My understanding of physics, weather, etc. was that of a typical 9 year old. We ran to the pool and promptly jumped into the deep end. As soon as I surfaced I realized something was wrong. I didn't know why, but I was freezing. My little brother was too. You see when you're over 5000 feet in altitude, the relative humidity is around 2%, and the air temp is 90 degrees, water evaporates very quickly, especially off of a 98.6 degree body. Evaporating water takes away massive amounts of heat, it's called evaporative cooling. After a few minutes we were freezing and got out of the pool. That when things really got cold as the water rapidly evaporated from our bodies. I don't mean chilly, I mean it was stand in the slush naked cold. Shivering there with no towels; mom and dad were watching but playing on the playground with my sisters, we had to go over there, to get them to let us into the room to get towels. Dad was in no rush, said as I had told him that it was hot outside, 90 degrees you know, and asked how I could be cold, that I'd dry off in a few minutes, and why didn't I bring a towel when told to get my stuff? I was very cold for a while, but in this case no worse for the wear.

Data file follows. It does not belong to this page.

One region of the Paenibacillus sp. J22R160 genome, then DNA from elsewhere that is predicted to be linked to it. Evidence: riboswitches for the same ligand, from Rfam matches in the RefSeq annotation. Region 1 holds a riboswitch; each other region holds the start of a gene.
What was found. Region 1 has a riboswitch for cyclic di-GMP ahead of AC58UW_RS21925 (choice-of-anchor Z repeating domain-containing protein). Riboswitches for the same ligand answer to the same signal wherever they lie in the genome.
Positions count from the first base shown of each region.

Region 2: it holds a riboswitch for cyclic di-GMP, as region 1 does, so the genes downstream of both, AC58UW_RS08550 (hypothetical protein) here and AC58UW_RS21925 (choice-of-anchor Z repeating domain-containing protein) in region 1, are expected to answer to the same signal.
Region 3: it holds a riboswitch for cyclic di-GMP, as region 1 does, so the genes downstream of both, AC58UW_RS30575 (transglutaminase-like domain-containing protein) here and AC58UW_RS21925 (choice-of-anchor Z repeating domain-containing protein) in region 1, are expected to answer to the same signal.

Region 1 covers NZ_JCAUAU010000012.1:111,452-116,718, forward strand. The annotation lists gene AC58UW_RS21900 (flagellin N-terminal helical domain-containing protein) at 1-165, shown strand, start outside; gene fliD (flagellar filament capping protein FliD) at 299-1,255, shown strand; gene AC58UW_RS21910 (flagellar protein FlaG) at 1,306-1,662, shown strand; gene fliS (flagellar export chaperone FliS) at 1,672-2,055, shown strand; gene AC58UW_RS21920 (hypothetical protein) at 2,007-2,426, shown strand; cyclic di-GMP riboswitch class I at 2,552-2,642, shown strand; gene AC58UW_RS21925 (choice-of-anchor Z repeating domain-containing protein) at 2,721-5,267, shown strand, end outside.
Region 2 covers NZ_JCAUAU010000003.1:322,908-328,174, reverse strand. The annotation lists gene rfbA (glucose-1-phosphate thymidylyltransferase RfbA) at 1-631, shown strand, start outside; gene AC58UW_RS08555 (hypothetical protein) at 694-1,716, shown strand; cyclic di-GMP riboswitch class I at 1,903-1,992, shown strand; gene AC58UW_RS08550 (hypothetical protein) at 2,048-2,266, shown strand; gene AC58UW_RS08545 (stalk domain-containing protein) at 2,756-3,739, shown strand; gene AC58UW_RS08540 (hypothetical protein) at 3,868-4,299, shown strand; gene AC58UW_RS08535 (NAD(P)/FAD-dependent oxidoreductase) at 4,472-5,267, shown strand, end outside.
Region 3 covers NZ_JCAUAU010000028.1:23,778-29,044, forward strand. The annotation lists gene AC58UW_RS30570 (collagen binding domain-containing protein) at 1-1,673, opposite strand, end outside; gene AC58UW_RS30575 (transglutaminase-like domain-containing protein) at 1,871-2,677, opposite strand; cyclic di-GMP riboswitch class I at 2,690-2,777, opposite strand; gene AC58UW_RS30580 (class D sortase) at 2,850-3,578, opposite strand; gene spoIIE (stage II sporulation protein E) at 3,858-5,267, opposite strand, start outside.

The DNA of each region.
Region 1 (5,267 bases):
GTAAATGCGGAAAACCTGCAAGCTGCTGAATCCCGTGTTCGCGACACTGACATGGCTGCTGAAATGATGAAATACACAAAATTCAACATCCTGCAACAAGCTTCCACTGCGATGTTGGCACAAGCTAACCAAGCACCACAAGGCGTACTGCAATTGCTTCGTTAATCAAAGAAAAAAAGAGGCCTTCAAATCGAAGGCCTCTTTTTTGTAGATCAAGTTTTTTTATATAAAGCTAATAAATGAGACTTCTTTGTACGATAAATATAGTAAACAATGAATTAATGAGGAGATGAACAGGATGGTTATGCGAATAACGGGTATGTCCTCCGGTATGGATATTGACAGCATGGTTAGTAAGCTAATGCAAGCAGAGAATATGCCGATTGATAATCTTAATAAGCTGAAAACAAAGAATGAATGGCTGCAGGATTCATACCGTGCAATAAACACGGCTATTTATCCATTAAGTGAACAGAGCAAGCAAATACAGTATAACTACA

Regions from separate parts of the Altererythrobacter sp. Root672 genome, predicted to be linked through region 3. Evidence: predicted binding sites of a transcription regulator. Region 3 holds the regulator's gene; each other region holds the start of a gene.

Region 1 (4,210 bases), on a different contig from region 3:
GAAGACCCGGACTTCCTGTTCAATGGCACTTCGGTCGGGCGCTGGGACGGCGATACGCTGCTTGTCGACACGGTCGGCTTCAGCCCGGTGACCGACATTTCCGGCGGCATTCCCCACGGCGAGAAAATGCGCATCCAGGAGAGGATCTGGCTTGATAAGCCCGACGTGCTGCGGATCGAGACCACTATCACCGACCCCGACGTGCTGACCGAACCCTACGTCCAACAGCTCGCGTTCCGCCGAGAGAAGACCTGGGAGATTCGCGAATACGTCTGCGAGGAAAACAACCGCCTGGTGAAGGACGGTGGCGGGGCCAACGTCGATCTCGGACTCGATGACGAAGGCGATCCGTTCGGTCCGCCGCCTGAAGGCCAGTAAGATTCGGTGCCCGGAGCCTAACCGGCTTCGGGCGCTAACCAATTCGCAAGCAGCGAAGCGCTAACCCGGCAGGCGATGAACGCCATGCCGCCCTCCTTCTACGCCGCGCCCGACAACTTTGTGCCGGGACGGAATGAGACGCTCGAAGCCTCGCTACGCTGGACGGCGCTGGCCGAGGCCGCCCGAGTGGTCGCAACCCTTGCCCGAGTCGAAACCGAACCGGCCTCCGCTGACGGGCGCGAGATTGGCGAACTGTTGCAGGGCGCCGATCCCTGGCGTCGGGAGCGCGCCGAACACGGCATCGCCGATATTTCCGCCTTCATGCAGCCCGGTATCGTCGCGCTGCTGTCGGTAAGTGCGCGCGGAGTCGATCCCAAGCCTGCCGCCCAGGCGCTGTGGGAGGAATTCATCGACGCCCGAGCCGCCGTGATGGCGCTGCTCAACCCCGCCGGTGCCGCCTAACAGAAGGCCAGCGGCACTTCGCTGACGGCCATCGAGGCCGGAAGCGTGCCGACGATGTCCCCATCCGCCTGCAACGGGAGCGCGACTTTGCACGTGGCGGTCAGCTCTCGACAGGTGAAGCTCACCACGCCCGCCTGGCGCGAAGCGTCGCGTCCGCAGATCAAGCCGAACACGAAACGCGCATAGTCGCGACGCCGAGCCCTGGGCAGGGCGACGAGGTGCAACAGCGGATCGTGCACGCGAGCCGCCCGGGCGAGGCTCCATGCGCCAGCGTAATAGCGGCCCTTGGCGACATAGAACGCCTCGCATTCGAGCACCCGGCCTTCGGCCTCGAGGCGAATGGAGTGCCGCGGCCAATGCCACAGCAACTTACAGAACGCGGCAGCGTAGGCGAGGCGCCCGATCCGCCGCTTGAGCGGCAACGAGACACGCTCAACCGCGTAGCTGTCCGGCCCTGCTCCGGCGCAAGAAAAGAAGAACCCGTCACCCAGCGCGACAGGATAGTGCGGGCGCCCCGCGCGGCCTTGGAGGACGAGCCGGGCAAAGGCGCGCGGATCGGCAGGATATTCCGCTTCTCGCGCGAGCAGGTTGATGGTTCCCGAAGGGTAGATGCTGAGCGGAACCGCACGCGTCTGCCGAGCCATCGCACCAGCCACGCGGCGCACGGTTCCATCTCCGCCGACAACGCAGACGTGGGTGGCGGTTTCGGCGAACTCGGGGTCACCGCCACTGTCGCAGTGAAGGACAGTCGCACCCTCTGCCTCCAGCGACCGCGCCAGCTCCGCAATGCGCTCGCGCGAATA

My Dad, warned me but then gave me the liberty to do as I pleased, as my decision did not infringe upon his or anybody else's well being. He allowed my little brother to learn that following people who make stupid decisions may not always be in your best interest. Both of us were allowed to suffer the consequences of a stupid decision. As a kid it took a few more times to learn that when dad says "I don't think that's a good idea," then I nag him to get what I want, and he replies "I can take it if you can" that was a clue that I was about to do something stupid. When he said "I can take it if you can," he never meant I'll do the stupid thing too, but meant that it would be no skin off his nose if I did something stupid. Like challenging my dad and little brother to an ICEE chugging contest, "Not a good idea," he didn't participate but let us do it. That contest was not in our best interest. Can you say brain freeze?